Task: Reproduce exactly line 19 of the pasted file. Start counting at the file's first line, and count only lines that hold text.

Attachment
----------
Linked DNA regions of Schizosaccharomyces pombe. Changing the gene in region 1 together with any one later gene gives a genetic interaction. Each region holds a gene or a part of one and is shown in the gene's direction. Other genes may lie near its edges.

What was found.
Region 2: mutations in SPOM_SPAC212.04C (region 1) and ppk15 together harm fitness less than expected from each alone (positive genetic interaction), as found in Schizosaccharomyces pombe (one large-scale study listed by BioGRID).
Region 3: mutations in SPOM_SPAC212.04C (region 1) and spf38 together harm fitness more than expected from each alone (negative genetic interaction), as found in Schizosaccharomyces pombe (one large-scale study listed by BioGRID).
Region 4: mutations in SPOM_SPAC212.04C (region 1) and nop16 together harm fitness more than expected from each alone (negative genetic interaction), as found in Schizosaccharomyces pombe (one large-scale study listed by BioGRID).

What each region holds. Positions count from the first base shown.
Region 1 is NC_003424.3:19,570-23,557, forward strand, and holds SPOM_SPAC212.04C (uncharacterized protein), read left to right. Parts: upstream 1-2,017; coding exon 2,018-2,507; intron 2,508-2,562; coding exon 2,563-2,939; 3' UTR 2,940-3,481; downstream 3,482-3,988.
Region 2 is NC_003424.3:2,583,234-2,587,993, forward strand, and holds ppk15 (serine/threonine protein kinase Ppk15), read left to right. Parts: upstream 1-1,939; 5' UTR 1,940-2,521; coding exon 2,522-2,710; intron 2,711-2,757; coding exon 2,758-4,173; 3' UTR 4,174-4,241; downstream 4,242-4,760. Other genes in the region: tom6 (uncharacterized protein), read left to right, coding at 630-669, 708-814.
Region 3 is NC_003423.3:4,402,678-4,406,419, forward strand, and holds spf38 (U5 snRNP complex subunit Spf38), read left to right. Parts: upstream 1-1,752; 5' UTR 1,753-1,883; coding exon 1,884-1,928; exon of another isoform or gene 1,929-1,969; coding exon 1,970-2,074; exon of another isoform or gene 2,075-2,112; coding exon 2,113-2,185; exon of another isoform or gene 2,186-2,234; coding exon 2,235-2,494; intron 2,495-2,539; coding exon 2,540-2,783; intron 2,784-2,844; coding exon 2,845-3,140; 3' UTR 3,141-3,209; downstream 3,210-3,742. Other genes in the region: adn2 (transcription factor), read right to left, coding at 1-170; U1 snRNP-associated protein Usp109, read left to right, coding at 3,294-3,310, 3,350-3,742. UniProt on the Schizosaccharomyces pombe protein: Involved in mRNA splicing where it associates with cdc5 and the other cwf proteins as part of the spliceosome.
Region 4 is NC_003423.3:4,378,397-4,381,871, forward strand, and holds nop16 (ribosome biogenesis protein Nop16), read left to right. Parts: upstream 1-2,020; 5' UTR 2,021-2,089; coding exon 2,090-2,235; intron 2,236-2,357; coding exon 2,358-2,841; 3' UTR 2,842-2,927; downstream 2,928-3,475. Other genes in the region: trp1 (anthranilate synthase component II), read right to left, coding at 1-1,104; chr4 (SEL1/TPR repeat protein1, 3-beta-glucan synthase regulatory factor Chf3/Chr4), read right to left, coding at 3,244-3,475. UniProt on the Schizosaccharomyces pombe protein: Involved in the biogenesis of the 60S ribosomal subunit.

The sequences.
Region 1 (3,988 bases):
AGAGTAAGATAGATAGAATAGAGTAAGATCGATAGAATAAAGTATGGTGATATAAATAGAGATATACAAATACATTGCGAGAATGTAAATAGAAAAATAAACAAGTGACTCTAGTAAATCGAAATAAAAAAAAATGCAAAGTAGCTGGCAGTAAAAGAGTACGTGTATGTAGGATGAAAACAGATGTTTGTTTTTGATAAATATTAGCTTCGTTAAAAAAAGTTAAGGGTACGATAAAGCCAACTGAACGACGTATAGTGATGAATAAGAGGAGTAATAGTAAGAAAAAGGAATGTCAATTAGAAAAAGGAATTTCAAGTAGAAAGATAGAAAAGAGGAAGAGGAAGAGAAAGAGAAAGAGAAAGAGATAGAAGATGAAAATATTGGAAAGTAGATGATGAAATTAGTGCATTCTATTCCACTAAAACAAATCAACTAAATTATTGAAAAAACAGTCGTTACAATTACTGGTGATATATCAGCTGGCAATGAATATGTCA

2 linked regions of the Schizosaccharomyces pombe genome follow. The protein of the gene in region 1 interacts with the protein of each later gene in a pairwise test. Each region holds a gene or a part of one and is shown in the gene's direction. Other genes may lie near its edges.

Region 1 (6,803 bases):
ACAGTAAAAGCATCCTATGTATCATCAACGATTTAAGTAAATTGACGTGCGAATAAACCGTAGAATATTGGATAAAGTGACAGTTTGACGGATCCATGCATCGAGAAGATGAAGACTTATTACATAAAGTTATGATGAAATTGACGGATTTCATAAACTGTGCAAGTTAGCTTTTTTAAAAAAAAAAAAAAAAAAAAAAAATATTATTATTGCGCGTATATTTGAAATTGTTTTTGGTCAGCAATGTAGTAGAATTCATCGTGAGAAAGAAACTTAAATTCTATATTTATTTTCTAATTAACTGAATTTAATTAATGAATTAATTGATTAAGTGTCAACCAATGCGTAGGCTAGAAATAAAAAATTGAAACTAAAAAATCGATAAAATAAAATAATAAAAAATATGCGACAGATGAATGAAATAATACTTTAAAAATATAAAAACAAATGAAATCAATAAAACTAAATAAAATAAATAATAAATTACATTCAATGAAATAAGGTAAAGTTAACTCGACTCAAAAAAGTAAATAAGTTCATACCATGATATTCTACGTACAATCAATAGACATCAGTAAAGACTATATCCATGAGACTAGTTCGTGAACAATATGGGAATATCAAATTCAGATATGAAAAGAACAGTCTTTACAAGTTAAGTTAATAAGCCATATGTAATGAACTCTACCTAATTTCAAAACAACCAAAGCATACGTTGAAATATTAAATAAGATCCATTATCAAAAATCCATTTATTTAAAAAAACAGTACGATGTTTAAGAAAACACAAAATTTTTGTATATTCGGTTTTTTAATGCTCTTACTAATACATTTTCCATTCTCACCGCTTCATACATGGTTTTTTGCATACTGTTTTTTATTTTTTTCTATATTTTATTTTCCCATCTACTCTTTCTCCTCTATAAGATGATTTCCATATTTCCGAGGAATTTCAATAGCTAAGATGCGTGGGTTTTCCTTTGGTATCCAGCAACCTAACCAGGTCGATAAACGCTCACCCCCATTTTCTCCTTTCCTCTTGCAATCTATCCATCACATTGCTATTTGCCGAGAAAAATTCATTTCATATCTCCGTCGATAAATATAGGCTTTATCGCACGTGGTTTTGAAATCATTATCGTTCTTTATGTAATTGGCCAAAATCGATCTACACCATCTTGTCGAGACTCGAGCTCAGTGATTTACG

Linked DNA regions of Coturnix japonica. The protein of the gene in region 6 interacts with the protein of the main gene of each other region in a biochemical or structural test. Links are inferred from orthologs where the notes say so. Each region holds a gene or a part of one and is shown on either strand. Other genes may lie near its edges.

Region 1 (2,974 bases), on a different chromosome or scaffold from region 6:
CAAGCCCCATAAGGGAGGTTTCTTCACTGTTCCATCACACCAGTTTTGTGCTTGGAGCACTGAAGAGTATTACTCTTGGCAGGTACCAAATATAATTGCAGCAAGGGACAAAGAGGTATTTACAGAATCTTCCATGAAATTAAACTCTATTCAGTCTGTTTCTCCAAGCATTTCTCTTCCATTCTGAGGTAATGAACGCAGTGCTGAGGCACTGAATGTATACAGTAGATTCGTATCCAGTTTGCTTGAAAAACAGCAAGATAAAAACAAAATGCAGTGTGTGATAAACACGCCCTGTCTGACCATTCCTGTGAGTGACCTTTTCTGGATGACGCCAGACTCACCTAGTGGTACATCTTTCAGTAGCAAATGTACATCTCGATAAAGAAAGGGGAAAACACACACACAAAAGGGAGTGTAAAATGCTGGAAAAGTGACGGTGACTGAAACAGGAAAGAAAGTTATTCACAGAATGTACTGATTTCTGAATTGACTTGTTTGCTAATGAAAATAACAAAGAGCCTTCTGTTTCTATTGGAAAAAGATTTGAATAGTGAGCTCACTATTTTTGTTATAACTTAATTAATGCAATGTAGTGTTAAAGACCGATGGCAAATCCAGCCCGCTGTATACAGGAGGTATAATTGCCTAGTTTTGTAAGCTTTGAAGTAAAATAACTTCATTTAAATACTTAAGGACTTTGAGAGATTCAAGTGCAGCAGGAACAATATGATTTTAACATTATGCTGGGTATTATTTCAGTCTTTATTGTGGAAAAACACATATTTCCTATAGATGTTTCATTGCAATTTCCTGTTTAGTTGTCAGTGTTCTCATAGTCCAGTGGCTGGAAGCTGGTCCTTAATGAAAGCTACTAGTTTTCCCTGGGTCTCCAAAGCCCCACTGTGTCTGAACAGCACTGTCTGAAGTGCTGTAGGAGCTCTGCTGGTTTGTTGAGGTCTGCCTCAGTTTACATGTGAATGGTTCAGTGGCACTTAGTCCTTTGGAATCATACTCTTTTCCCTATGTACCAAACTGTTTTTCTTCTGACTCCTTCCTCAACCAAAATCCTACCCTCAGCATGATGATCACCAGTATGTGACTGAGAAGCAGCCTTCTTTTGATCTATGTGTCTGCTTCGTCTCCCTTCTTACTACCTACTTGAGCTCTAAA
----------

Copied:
CAAGCCCCATAAGGGAGGTTTCTTCACTGTTCCATCACACCAGTTTTGTGCTTGGAGCACTGAAGAGTATTACTCTTGGCAGGTACCAAATATAATTGCAGCAAGGGACAAAGAGGTATTTACAGAATCTTCCATGAAATTAAACTCTATTCAGTCTGTTTCTCCAAGCATTTCTCTTCCATTCTGAGGTAATGAACGCAGTGCTGAGGCACTGAATGTATACAGTAGATTCGTATCCAGTTTGCTTGAAAAACAGCAAGATAAAAACAAAATGCAGTGTGTGATAAACACGCCCTGTCTGACCATTCCTGTGAGTGACCTTTTCTGGATGACGCCAGACTCACCTAGTGGTACATCTTTCAGTAGCAAATGTACATCTCGATAAAGAAAGGGGAAAACACACACACAAAAGGGAGTGTAAAATGCTGGAAAAGTGACGGTGACTGAAACAGGAAAGAAAGTTATTCACAGAATGTACTGATTTCTGAATTGACTTGTTTGCTAATGAAAATAACAAAGAGCCTTCTGTTTCTATTGGAAAAAGATTTGAATAGTGAGCTCACTATTTTTGTTATAACTTAATTAATGCAATGTAGTGTTAAAGACCGATGGCAAATCCAGCCCGCTGTATACAGGAGGTATAATTGCCTAGTTTTGTAAGCTTTGAAGTAAAATAACTTCATTTAAATACTTAAGGACTTTGAGAGATTCAAGTGCAGCAGGAACAATATGATTTTAACATTATGCTGGGTATTATTTCAGTCTTTATTGTGGAAAAACACATATTTCCTATAGATGTTTCATTGCAATTTCCTGTTTAGTTGTCAGTGTTCTCATAGTCCAGTGGCTGGAAGCTGGTCCTTAATGAAAGCTACTAGTTTTCCCTGGGTCTCCAAAGCCCCACTGTGTCTGAACAGCACTGTCTGAAGTGCTGTAGGAGCTCTGCTGGTTTGTTGAGGTCTGCCTCAGTTTACATGTGAATGGTTCAGTGGCACTTAGTCCTTTGGAATCATACTCTTTTCCCTATGTACCAAACTGTTTTTCTTCTGACTCCTTCCTCAACCAAAATCCTACCCTCAGCATGATGATCACCAGTATGTGACTGAGAAGCAGCCTTCTTTTGATCTATGTGTCTGCTTCGTCTCCCTTCTTACTACCTACTTGAGCTCTAAA